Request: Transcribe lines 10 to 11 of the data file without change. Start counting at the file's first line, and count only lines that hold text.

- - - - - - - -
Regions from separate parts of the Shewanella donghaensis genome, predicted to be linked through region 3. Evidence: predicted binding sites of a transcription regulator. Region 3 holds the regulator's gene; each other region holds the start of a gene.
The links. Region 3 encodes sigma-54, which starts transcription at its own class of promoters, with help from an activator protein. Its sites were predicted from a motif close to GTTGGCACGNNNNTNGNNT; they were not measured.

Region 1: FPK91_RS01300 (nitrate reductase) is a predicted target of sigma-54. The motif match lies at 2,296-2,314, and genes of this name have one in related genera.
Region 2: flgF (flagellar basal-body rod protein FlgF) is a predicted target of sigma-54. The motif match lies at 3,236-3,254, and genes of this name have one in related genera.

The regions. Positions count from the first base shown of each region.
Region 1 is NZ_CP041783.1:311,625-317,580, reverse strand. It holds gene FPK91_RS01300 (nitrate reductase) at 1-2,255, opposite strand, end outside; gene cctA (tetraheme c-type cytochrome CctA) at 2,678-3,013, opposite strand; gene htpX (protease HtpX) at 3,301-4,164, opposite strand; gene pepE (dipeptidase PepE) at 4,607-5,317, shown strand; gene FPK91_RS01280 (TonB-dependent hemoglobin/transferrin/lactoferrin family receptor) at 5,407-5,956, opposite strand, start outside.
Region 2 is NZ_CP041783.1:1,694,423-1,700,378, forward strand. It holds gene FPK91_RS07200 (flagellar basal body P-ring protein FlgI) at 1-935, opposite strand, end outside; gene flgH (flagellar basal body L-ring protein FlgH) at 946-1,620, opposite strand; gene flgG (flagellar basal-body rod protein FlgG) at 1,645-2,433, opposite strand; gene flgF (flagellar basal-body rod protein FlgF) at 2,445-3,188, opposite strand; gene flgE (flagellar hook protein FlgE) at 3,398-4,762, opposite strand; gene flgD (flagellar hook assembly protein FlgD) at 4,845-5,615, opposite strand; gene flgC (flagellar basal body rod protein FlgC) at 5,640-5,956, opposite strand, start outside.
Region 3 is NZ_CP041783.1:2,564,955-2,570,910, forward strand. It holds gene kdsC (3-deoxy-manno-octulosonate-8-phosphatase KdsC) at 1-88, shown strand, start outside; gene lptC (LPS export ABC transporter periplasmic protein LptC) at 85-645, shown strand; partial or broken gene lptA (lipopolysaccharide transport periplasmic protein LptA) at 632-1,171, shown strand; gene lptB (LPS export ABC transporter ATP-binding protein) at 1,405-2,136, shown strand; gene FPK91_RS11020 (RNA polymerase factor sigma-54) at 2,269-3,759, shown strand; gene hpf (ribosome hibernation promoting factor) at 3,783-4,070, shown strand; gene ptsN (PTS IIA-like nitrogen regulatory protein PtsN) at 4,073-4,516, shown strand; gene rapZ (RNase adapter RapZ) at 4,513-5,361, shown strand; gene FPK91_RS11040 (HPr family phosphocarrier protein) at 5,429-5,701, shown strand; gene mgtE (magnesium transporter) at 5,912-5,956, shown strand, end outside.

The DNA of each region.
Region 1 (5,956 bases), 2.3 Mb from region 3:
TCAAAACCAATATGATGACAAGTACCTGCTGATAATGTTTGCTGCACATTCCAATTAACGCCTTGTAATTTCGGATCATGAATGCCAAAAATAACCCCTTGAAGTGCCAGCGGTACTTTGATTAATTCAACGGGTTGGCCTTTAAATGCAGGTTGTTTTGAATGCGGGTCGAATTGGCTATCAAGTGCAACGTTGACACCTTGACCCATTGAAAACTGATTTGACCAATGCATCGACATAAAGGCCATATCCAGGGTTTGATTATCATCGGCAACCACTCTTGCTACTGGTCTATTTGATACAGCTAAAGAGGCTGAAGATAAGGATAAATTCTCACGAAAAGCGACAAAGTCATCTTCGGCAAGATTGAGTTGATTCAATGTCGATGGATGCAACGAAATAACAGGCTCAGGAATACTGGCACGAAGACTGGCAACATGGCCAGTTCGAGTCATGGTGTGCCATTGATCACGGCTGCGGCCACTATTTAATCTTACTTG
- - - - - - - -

Region 1 (5,956 bases), 2.3 Mb from region 3:
TCAAAACCAATATGATGACAAGTACCTGCTGATAATGTTTGCTGCACATTCCAATTAACGCCTTGTAATTTCGGATCATGAATGCCAAAAATAACCCCTTGAAGTGCCAGCGGTACTTTGATTAATTCAACGGGTTGGCCTTTAAATGCAGGTTGTTTTGAATGCGGGTCGAATTGGCTATCAAGTGCAACGTTGACACCTTGACCCATTGAAAACTGATTTGACCAATGCATCGACATAAAGGCCATATCCAGGGTTTGATTATCATCGGCAACCACTCTTGCTACTGGTCTATTTGATACAGCTAAAGAGGCTGAAGATAAGGATAAATTCTCACGAAAAGCGACAAAGTCATCTTCGGCAAGATTGAGTTGATTCAATGTCGATGGATGCAACGAAATAACAGGCTCAGGAATACTGGCACGAAGACTGGCAACATGGCCAGTTCGAGTCATGGTGTGCCATTGATCACGGCTGCGGCCACTATTTAATCTTACTTG